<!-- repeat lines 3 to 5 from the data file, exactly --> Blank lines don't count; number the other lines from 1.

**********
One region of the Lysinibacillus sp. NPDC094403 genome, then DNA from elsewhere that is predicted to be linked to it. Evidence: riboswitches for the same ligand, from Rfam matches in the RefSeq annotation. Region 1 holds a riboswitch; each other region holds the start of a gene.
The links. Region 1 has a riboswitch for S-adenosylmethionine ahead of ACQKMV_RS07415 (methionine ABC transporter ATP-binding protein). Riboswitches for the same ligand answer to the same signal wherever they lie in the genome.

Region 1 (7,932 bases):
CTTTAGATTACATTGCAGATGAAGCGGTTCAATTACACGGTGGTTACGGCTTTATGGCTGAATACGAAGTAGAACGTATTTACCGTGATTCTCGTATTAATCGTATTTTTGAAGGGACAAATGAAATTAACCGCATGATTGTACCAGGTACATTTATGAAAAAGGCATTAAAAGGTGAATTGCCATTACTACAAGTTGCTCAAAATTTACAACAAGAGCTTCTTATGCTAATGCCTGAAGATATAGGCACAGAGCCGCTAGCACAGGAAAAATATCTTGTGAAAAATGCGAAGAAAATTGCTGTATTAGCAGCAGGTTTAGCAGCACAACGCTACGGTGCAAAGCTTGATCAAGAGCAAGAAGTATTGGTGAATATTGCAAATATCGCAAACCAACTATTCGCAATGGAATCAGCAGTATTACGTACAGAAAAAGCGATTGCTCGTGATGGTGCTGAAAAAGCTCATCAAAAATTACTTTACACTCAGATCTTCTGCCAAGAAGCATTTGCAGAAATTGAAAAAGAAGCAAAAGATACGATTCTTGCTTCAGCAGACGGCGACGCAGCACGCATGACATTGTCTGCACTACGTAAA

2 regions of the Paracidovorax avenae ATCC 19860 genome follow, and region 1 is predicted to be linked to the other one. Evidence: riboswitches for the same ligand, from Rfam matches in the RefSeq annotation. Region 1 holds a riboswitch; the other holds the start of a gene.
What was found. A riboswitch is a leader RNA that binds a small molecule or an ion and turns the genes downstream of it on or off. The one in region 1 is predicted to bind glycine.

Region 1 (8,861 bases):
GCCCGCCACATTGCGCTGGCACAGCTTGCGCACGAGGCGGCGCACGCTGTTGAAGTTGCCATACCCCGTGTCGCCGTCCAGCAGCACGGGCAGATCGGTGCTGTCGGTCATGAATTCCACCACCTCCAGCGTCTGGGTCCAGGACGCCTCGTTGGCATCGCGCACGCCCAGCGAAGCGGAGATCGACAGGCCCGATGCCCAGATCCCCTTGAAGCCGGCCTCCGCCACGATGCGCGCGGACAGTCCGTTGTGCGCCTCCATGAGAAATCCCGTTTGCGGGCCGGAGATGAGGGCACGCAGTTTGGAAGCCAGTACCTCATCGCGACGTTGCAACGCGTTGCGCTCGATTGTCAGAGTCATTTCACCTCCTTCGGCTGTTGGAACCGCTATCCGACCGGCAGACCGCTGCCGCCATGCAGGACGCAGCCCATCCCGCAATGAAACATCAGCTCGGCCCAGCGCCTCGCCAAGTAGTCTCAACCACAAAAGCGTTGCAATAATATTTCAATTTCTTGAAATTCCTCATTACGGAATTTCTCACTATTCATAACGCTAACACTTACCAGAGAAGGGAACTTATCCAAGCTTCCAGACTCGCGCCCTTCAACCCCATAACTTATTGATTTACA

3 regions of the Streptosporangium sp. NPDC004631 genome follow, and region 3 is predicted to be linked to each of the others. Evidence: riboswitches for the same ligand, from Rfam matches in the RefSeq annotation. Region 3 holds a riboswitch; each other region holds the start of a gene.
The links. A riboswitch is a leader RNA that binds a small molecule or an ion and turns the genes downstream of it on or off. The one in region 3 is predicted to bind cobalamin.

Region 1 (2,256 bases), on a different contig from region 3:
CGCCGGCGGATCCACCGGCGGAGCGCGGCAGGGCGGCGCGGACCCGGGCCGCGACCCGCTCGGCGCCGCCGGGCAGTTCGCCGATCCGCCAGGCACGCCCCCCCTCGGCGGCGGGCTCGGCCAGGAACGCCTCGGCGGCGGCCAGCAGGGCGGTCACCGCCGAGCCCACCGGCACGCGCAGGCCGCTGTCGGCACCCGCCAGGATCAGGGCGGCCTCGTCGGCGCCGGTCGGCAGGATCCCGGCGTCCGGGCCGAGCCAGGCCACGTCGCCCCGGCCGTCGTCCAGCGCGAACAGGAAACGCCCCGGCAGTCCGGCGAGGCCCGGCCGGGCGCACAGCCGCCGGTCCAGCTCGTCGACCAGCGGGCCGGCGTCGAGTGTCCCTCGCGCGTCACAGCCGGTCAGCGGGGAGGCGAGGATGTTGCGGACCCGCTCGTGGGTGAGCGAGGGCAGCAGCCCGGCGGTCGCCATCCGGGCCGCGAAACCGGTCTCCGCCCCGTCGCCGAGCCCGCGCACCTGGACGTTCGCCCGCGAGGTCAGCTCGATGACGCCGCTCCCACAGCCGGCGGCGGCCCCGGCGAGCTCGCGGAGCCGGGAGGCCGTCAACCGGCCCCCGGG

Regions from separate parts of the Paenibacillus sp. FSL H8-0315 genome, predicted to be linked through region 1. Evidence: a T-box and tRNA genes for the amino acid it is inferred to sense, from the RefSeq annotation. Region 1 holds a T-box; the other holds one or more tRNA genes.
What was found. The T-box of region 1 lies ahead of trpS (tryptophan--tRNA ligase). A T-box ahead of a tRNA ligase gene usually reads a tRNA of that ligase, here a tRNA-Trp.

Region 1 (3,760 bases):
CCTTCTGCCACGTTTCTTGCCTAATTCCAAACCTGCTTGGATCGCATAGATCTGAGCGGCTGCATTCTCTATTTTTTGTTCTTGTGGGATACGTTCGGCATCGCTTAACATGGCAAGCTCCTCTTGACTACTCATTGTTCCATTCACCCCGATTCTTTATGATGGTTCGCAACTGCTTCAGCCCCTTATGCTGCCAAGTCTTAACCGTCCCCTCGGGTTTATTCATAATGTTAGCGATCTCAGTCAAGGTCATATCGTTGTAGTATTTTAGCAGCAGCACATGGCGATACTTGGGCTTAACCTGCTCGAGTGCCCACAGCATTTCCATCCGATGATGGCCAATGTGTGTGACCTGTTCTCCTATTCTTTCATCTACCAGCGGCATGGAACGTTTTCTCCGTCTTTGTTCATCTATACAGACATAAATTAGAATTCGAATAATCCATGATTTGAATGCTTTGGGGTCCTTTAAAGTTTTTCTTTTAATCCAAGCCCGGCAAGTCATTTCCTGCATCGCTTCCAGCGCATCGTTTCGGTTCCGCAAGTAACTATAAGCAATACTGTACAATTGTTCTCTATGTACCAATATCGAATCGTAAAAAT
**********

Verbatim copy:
Region 1 (7,932 bases):
CTTTAGATTACATTGCAGATGAAGCGGTTCAATTACACGGTGGTTACGGCTTTATGGCTGAATACGAAGTAGAACGTATTTACCGTGATTCTCGTATTAATCGTATTTTTGAAGGGACAAATGAAATTAACCGCATGATTGTACCAGGTACATTTATGAAAAAGGCATTAAAAGGTGAATTGCCATTACTACAAGTTGCTCAAAATTTACAACAAGAGCTTCTTATGCTAATGCCTGAAGATATAGGCACAGAGCCGCTAGCACAGGAAAAATATCTTGTGAAAAATGCGAAGAAAATTGCTGTATTAGCAGCAGGTTTAGCAGCACAACGCTACGGTGCAAAGCTTGATCAAGAGCAAGAAGTATTGGTGAATATTGCAAATATCGCAAACCAACTATTCGCAATGGAATCAGCAGTATTACGTACAGAAAAAGCGATTGCTCGTGATGGTGCTGAAAAAGCTCATCAAAAATTACTTTACACTCAGATCTTCTGCCAAGAAGCATTTGCAGAAATTGAAAAAGAAGCAAAAGATACGATTCTTGCTTCAGCAGACGGCGACGCAGCACGCATGACATTGTCTGCACTACGTAAA

2 regions of the Paracidovorax avenae ATCC 19860 genome follow, and region 1 is predicted to be linked to the other one. Evidence: riboswitches for the same ligand, from Rfam matches in the RefSeq annotation. Region 1 holds a riboswitch; the other holds the start of a gene.